2,390 tweets from the 3,295 were from the Philippines, the rest came from abroad, primarily from the US. Out of the 2,390 tweets from the Philippines, only 1,072 were unique. The rest were retweets.
575 of the unique tweets contained #Habagat, 262 contained #FloodPH, 132 contained #RescuePH, and 103 contained #ReliefPH.
Out of the 1,072 tweets, only 85 were geotagged – and out of the 85, only 5 contained the hashtag #RescuePH.
All 5 geotagged #RescuePH tweets weren't even calls for rescue.
Unfortunately, the very thin amount of social media information was caused by the improper use of the hashtags #FloodPH, #RescuePH and #ReliefPH. A lot of the Olongapo flood tweets did not even contain the hashtag #FloodPH.
Do your part and reduce the noise
The habagat enhanced by Maring bombarded us with too much social media information, while the monsoon right after Odette gave us too little. Here are some tips to be a better netizen during disasters so that responders monitoring social media get more useful information.
1. Use the hashtags properly. Easy to remember but hard to put in practice.
#[storm name]PH is for information about the storm like storm signal level, path, rainfall level.
#RescuePH is only for rescue or assistance requests.
#ReliefPH is for donations, relief center locations and relief operations information.
#FloodPH is for flood updates.
Try to use only one hashtag per tweet, or at most the storm hashtag plus only #RescuePH or #ReliefPH or #FloodPH. Using all the hashtags in a single tweet will pollute the feeds of responders monitoring social media.
Here's an example of a good tweet with very useful information:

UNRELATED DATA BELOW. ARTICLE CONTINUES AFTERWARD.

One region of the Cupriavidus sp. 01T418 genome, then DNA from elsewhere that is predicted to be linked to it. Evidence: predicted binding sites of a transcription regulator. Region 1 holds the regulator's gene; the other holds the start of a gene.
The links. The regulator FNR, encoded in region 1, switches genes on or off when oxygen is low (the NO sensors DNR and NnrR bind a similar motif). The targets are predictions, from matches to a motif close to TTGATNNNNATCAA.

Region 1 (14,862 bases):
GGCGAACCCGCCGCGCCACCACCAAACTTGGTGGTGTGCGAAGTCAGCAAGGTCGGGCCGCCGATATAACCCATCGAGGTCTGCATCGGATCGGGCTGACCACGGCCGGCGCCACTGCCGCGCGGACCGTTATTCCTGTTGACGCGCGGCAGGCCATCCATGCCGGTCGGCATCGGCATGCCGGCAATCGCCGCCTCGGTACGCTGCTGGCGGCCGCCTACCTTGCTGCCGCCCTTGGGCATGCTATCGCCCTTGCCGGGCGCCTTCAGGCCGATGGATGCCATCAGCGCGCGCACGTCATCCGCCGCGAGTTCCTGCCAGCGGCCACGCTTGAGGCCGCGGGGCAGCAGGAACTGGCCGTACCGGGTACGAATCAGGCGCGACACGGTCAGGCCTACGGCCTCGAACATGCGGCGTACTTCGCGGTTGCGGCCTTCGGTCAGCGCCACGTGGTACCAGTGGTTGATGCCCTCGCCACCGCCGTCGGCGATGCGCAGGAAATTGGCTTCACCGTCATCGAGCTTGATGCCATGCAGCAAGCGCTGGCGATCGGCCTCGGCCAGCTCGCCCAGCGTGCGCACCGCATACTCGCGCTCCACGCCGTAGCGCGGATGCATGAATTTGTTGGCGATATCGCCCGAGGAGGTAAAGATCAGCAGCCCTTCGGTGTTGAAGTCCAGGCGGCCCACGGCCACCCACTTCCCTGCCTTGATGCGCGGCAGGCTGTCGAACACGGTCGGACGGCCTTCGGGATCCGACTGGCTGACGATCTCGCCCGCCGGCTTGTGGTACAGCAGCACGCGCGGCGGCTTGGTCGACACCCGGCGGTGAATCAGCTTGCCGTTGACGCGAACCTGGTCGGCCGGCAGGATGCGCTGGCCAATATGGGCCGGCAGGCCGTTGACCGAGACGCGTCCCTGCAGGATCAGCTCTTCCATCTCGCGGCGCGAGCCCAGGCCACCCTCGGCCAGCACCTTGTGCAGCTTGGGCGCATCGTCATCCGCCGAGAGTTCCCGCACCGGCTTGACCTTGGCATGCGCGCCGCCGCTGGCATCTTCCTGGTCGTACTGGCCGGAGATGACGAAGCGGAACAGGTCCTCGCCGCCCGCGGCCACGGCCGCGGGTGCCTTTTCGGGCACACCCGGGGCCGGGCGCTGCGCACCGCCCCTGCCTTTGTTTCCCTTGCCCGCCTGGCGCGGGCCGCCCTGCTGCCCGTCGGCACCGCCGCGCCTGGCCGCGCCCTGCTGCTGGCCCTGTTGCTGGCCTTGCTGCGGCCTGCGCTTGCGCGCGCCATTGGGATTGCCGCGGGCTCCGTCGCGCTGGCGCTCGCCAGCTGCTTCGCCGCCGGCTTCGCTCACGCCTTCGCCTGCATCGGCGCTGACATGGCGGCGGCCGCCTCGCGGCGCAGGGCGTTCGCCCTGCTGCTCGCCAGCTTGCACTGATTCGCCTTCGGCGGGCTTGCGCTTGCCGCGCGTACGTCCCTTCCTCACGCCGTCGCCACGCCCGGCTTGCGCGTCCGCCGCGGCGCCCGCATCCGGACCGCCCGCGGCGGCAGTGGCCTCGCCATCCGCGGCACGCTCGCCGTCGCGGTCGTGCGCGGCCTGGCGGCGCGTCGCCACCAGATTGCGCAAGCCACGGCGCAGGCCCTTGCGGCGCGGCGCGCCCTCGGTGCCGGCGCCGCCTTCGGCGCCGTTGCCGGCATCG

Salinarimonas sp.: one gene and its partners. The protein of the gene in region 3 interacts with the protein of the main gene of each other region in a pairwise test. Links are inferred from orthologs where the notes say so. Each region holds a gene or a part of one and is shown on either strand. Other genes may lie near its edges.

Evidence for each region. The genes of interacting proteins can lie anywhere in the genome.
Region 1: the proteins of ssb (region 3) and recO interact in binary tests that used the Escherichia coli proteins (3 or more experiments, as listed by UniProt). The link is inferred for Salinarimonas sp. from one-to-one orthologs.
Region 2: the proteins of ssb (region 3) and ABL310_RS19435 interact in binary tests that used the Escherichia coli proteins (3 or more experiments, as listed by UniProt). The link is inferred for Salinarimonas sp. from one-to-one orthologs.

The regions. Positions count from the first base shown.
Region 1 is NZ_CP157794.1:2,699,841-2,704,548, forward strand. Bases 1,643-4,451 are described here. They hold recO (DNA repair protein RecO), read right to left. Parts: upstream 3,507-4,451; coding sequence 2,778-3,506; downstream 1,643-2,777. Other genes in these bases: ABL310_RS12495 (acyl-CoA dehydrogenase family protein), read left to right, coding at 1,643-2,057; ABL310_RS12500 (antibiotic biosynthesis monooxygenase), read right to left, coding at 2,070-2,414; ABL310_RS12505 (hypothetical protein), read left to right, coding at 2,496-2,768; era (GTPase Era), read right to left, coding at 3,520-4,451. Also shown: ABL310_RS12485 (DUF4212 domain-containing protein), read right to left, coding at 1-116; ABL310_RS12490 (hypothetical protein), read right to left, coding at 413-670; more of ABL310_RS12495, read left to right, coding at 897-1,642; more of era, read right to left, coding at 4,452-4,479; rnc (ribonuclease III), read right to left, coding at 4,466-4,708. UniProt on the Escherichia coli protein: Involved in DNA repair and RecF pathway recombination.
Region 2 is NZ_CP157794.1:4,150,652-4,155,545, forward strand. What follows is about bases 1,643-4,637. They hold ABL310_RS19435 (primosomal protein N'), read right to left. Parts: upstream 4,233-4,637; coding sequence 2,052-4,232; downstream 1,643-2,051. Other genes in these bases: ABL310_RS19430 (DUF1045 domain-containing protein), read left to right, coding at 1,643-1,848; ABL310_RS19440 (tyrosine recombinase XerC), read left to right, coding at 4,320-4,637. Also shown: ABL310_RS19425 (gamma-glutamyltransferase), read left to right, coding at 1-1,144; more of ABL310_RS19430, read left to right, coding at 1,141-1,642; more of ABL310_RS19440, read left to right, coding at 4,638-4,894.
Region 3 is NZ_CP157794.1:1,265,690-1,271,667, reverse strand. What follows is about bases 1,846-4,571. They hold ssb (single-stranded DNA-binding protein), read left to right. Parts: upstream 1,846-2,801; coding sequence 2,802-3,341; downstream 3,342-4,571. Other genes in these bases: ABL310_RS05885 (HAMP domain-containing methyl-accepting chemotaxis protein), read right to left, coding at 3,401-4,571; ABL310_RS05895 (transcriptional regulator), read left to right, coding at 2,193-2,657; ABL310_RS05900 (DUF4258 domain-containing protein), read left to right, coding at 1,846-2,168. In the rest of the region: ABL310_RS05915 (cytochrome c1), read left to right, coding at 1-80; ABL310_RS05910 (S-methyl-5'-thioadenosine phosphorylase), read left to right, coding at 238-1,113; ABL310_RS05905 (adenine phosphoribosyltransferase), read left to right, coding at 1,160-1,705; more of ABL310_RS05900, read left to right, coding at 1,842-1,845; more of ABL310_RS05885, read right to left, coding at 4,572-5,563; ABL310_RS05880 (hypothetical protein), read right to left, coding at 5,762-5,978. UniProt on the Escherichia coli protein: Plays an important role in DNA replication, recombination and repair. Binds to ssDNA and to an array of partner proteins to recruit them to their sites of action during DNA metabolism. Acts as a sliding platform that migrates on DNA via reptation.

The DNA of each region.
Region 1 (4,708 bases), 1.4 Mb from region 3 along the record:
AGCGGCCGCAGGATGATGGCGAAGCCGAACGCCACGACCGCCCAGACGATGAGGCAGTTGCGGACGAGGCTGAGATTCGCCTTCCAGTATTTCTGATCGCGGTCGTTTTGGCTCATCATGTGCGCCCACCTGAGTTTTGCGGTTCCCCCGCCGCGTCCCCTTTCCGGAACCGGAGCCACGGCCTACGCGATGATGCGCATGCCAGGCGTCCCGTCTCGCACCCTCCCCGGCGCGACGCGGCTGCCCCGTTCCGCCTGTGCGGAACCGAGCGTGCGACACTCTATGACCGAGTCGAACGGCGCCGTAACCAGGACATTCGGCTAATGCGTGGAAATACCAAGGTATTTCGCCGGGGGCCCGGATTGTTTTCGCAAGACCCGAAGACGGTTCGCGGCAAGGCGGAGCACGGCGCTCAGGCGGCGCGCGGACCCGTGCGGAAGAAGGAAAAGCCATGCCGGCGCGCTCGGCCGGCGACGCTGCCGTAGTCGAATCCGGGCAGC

RT!!! 1465 Zobel Roxas corner Amatista Street, Singalong, Manila. 2 Elderlies and helpers stuck inside van NEED RESCUING #RescuePH— Kata Nava (@kathnava) August 20, 2013
2. Be mindful of what you retweet
The most retweeted tweets during MaringPH were tweets warning about the abuse of the hashtags #RescuePH, #ReliefPH, and #FloodPH. It's good that information like that is being spread to everyone online, but unfortunately, every retweet will also appear on the feeds of the responders monitoring.
Try to avoid retweeting tweets of the same topic or message. Once is enough since a lot of netizens will most likely be retweeting as well.
Even if you're just spreading the word to not abuse the hashtags, you already are.
3. Be specific
If you're requesting for rescue through #RescuePH, be specific with your location and try to tag the government agency concerned, or a media group. You can also give details like your situation and number of victims if the character count permits. Even better if you can...
4. Turn on geo-location if you know you're in a vulnerable area
Geotagging will help those monitoring social media to map your exact location. This is very advantageous, especially for responders, because the tweet can be accurately plotted on a map.
Be a hero
Remember, "Bawat patak ng text, or tweet, or post sa Facebook ay maaaring maging agos ng impormasyon na maghahanda sa ating harapin ang hamon ng panahon." (Every text or tweet or post on Facebook could be a stream of information that could prepare us to face the weather challenge.)
We still have a long way to go before we harness the full potential of social media for disaster risk reduction and response management. There is just too much information which no single agency can make sense of. Not even the government.
That's why MovePH, the citizen engagement arm of Rappler launched Project Agos – an initiative to bring together the Government, the private sector and citizens to address climate change and disasters.
Part of Project Agos is a tool which automatically scans social media, sms and web, and extracts the most relevant disaster information. This information is then presented in an intuitive interface customized for the government, responders and local government units, and citizens.
Project Agos gives citizens a bigger role during disasters. You're no longer just spreading information, but you're providing relevant information to those who can act on it.
Just by watching what you tweet and choosing what you retweet, you can help in your own little way. You can be a hero. – Rappler.com